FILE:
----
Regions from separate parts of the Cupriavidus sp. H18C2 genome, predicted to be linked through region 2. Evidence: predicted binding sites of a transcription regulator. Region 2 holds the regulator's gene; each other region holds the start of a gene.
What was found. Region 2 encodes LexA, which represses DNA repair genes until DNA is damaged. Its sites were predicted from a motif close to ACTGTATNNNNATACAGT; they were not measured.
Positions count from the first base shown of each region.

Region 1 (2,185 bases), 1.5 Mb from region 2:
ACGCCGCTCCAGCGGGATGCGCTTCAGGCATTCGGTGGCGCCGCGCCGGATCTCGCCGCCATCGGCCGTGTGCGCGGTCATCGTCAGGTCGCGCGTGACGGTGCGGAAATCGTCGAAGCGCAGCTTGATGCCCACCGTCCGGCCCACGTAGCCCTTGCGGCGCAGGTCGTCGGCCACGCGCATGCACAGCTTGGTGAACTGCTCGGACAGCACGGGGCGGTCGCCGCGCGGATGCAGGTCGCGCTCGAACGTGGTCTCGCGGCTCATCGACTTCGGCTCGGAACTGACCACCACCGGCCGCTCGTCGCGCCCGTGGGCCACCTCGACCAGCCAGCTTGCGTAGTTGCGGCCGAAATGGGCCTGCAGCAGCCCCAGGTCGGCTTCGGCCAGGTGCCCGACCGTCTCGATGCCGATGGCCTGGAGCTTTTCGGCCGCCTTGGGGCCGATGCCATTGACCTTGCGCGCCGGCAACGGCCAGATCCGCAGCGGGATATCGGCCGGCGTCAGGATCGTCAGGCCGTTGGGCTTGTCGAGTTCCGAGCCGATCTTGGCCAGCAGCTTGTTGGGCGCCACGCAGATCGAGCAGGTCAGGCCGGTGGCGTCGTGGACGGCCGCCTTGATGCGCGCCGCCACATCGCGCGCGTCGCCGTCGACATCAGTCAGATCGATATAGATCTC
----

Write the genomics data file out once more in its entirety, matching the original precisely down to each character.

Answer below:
Regions from separate parts of the Cupriavidus sp. H18C2 genome, predicted to be linked through region 2. Evidence: predicted binding sites of a transcription regulator. Region 2 holds the regulator's gene; each other region holds the start of a gene.
What was found. Region 2 encodes LexA, which represses DNA repair genes until DNA is damaged. Its sites were predicted from a motif close to ACTGTATNNNNATACAGT; they were not measured.
Positions count from the first base shown of each region.

Region 1 (2,185 bases), 1.5 Mb from region 2:
ACGCCGCTCCAGCGGGATGCGCTTCAGGCATTCGGTGGCGCCGCGCCGGATCTCGCCGCCATCGGCCGTGTGCGCGGTCATCGTCAGGTCGCGCGTGACGGTGCGGAAATCGTCGAAGCGCAGCTTGATGCCCACCGTCCGGCCCACGTAGCCCTTGCGGCGCAGGTCGTCGGCCACGCGCATGCACAGCTTGGTGAACTGCTCGGACAGCACGGGGCGGTCGCCGCGCGGATGCAGGTCGCGCTCGAACGTGGTCTCGCGGCTCATCGACTTCGGCTCGGAACTGACCACCACCGGCCGCTCGTCGCGCCCGTGGGCCACCTCGACCAGCCAGCTTGCGTAGTTGCGGCCGAAATGGGCCTGCAGCAGCCCCAGGTCGGCTTCGGCCAGGTGCCCGACCGTCTCGATGCCGATGGCCTGGAGCTTTTCGGCCGCCTTGGGGCCGATGCCATTGACCTTGCGCGCCGGCAACGGCCAGATCCGCAGCGGGATATCGGCCGGCGTCAGGATCGTCAGGCCGTTGGGCTTGTCGAGTTCCGAGCCGATCTTGGCCAGCAGCTTGTTGGGCGCCACGCAGATCGAGCAGGTCAGGCCGGTGGCGTCGTGGACGGCCGCCTTGATGCGCGCCGCCACATCGCGCGCGTCGCCGTCGACATCAGTCAGATCGATATAGATCTC